ROME: Italy will lift the ban on public Masses from May 18, as part of an agreement to allow Catholics to attend liturgical celebrations following restrictions due to the coronavirus crisis.
The government is also expected to allow those from other faiths, including Muslims and Jews, to gather for their own religious services, though no date has yet been set for the reopening of mosques.
All religious services were forbidden by the national lockdown, whose measures were eased last Monday after nearly two months.
The deal — signed by the president of the Italian Conference of Bishops (CEI), Cardinal Gualtiero Bassetti, Prime Minister Giuseppe Conte and Interior Minister Luciana Lamorgese — followed tough negotiations in which Pope Francis intervened, urging Italian Catholics to follow scientists’ advice.
The agreement does not refer to a maximum number of faithful allowed to gather. The parish priest will be in charge of identifying “the maximum capacity of the church building” that can guarantee “compliance with the legislation on social distancing,” it reads.
As is mandatory for all enclosed spaces, congregation members must observe a 1-meter distance between themselves, with volunteers at the entrance — wearing masks and gloves — admitting people one at a time, even if they belong to the same household.
All worshippers will have to wear facemasks while inside the building, as will the priest, who will have to wear gloves too.
Worshippers will be encouraged to wear gloves to take communion, which will be given on the hand rather than in the mouth.
Church buildings will have to be specially cleaned before and after every service. No song or Mass books can be distributed to the congregation, and no choir or groups of musicians will be allowed to accompany the ceremony.
“Even if it’s not required by the new regulations, I’ve already bought a temperature scanner and a machine sanitizing my entire church in 10 minutes,” Father Federico Tartaglia, the parish priest at the Holy Nativity Church in Rome, told Arab News.
“As summer is coming and we have a porch in front of the church, we’ll try to celebrate Mass outside as much as we can,” he added.
“The No. 1 priority is to preserve people’s health, but I’m so happy to say Mass again with my congregation. We’ve been separated for too long because of the lockdown. I hope this will be a new start.”
Bassetti said the deal is “the fruit of a deep collaboration and synergy between the government, the (coronavirus) technical and scientific committee and the CEI, in which each played its part responsibly.” He added that the Church is committed to helping overcome the COVID-19 crisis.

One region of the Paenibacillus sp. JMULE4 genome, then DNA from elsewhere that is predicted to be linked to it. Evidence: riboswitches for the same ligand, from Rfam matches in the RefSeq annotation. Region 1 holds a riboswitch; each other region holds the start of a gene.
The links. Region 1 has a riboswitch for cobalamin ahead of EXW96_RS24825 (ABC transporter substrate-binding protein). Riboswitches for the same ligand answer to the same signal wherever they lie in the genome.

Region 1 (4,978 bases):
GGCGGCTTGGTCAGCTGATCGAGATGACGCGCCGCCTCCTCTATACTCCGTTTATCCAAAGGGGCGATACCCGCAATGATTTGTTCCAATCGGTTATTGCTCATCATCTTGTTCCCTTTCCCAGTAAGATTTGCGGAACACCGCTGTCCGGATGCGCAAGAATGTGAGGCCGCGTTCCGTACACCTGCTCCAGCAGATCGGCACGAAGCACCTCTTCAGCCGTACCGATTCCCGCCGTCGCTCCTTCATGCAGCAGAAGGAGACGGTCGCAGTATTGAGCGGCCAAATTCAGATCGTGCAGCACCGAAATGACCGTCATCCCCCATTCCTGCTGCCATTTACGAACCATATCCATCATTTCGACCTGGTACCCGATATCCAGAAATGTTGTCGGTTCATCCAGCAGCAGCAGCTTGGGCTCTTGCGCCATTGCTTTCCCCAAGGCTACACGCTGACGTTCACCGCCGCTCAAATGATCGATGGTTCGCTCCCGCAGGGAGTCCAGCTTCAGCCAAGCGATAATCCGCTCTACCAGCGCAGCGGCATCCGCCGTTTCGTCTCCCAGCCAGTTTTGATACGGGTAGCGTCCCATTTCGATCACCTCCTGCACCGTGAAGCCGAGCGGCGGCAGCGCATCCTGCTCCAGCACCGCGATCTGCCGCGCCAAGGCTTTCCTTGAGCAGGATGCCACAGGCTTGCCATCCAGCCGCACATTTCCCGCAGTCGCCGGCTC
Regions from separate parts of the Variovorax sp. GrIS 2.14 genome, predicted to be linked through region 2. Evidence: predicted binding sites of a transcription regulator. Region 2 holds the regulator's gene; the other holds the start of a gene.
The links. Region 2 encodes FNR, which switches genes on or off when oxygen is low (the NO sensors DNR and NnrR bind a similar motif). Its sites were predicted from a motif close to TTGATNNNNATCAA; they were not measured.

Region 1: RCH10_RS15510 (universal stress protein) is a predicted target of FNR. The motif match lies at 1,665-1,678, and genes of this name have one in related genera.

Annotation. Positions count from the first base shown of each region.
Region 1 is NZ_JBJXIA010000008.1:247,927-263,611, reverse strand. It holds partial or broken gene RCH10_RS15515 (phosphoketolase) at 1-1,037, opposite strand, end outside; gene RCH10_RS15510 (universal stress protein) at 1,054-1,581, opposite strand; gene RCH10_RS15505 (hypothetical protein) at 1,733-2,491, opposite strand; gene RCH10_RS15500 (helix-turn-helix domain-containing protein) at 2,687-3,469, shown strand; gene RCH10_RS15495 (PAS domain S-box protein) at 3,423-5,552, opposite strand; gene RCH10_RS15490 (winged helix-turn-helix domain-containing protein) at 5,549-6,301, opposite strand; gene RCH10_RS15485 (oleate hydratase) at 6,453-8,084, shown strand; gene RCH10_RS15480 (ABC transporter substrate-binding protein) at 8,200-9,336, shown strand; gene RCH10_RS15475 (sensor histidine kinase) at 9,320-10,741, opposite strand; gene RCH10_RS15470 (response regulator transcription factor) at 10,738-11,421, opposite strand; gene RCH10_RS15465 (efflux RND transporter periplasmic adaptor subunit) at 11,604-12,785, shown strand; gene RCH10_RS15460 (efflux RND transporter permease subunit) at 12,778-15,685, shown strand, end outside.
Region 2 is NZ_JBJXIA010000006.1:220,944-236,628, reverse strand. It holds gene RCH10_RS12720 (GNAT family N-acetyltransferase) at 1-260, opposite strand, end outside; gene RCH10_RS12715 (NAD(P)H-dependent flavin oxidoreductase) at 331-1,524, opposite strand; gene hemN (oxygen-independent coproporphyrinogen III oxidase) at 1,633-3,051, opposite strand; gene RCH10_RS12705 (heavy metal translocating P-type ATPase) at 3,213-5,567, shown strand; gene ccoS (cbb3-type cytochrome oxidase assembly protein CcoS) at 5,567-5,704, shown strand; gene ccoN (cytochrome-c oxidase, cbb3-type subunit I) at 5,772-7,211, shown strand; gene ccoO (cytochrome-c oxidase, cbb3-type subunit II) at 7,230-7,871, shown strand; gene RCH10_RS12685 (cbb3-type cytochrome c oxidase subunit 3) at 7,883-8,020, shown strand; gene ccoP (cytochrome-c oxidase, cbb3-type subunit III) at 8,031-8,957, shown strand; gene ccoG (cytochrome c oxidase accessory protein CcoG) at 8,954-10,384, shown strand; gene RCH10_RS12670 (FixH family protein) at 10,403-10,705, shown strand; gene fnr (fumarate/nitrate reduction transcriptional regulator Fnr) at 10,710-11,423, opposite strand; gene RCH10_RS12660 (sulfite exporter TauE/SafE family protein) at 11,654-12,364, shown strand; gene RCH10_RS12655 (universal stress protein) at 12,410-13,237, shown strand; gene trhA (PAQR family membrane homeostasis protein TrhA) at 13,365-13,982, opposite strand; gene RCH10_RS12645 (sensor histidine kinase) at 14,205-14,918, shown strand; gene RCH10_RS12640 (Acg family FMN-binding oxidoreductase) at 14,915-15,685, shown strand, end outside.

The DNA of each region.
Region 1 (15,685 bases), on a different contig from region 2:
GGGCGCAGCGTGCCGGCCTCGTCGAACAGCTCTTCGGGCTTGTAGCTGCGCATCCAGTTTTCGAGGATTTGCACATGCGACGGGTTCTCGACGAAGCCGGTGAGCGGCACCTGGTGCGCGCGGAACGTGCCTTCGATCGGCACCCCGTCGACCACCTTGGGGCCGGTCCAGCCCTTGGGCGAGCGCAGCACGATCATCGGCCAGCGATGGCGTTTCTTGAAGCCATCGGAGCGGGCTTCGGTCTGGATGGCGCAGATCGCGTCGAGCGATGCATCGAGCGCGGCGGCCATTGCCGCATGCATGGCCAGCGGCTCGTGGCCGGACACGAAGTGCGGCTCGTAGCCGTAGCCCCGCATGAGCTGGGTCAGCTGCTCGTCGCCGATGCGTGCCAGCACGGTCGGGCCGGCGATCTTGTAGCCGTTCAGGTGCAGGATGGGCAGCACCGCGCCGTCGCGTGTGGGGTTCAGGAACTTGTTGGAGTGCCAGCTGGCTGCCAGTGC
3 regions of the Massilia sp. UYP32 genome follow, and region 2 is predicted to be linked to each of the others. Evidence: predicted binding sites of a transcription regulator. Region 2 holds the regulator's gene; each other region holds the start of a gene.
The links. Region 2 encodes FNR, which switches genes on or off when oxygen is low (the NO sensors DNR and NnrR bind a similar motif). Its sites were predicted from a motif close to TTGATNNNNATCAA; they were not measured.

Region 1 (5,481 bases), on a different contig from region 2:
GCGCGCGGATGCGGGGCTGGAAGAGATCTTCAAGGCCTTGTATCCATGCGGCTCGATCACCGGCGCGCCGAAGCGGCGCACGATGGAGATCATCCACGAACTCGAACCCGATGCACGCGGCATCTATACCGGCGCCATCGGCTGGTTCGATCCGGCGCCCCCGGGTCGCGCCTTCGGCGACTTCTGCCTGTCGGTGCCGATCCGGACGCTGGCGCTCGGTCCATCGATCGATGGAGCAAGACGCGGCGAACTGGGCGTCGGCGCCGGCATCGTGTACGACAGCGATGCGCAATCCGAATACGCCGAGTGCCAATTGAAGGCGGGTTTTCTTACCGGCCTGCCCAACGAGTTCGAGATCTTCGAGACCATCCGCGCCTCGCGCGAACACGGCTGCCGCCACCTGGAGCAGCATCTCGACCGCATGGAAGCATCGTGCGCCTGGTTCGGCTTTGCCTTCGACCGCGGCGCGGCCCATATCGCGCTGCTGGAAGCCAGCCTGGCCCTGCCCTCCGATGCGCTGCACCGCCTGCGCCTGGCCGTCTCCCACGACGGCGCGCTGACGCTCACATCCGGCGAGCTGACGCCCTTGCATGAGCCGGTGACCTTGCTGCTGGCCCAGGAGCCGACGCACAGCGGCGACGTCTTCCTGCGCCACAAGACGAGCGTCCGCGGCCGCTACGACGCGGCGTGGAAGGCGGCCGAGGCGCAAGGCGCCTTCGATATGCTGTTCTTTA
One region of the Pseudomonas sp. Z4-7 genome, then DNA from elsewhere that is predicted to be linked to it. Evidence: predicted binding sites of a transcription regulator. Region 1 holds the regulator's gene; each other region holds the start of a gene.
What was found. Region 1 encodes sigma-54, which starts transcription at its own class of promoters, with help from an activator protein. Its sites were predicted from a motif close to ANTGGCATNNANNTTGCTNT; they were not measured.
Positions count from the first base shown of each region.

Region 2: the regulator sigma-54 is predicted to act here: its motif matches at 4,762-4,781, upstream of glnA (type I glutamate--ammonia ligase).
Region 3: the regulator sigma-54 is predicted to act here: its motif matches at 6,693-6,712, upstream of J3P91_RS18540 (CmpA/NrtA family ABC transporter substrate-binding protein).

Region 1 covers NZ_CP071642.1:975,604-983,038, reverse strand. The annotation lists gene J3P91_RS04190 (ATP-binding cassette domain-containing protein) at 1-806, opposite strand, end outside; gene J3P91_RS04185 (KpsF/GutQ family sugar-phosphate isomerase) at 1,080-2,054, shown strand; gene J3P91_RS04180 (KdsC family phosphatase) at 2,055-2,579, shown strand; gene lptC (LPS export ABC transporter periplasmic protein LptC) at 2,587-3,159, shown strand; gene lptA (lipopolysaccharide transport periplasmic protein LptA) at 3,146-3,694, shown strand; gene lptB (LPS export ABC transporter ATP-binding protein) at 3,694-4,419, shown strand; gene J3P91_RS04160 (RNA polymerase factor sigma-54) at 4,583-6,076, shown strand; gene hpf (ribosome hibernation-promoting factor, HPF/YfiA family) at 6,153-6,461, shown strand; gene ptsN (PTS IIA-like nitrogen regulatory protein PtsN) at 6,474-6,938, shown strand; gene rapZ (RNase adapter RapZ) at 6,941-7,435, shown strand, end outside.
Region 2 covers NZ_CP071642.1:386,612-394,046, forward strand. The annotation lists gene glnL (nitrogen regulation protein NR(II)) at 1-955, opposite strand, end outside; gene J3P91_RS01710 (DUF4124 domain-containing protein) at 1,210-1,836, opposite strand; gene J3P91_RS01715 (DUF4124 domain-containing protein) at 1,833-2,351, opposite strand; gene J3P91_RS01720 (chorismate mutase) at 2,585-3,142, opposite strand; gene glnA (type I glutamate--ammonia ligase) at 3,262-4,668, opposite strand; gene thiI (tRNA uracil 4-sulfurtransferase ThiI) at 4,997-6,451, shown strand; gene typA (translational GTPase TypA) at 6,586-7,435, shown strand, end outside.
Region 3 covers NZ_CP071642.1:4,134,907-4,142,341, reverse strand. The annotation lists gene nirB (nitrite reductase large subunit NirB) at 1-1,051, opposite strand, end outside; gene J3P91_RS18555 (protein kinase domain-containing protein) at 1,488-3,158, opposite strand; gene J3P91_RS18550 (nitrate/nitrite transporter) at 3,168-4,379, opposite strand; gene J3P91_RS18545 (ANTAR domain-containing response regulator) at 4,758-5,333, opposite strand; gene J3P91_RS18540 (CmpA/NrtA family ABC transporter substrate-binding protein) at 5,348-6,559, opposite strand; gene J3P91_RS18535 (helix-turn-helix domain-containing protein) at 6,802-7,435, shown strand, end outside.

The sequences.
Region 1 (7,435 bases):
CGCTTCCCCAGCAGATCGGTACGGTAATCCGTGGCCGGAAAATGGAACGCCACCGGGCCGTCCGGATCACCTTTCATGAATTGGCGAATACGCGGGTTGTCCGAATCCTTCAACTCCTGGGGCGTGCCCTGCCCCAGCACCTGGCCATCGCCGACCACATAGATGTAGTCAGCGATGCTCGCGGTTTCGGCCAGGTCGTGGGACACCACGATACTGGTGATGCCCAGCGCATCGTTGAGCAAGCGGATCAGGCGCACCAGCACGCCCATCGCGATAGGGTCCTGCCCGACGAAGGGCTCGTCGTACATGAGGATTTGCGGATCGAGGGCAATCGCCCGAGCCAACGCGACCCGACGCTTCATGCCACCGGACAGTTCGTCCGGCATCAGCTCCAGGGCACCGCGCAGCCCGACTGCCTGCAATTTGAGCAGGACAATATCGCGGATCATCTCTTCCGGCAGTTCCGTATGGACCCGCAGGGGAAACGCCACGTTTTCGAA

Conte said the agreement will ensure that Masses resume “in the safest way possible,” adding: “I thank the CEI for the moral and material support it is giving the whole national community in this difficult moment for the country.”
Lamorgese said the deal is “an excellent result.” Her ministry was criticized last week after a video, which went viral on social media, showed a policeman interrupting a Mass with only two people in attendance, and shouting at the priest on the altar to “quit and go away.”
The police chief apologized to the priest for the patrol’s “rough manners,” but said it was only enforcing the lockdown legislation.
Lamorgese will now have to work on agreements with other religious communities so they can reopen their places of worship.
She held a videoconference with representatives of all confessions to identify ways to allow rites to resume without risk.
The Union of Islamic Communities in Italy (Ucooi) welcomed the upcoming resumption of Catholic worship.
“We are now waiting to know from the government the date for the reopening of prayer halls and mosques,” it said in a statement, highlighting the “specificity” of the Muslim community now experiencing the “sensitive and particular rituality” of the month of Ramadan.
“Clear answers on the celebration of Eid Al-Fitr on May 24 will be necessary at the soonest. We also hope for a wider collaboration with the local authorities so that outdoor spaces can be used by the communities in the safest way,” the statement added.
Ucooi urged all Muslim communities in Italy to “diligently comply” with the rules outlined in government sanitization protocols, and to respect social distancing during this “transitory phase which we hope can end as soon as possible.”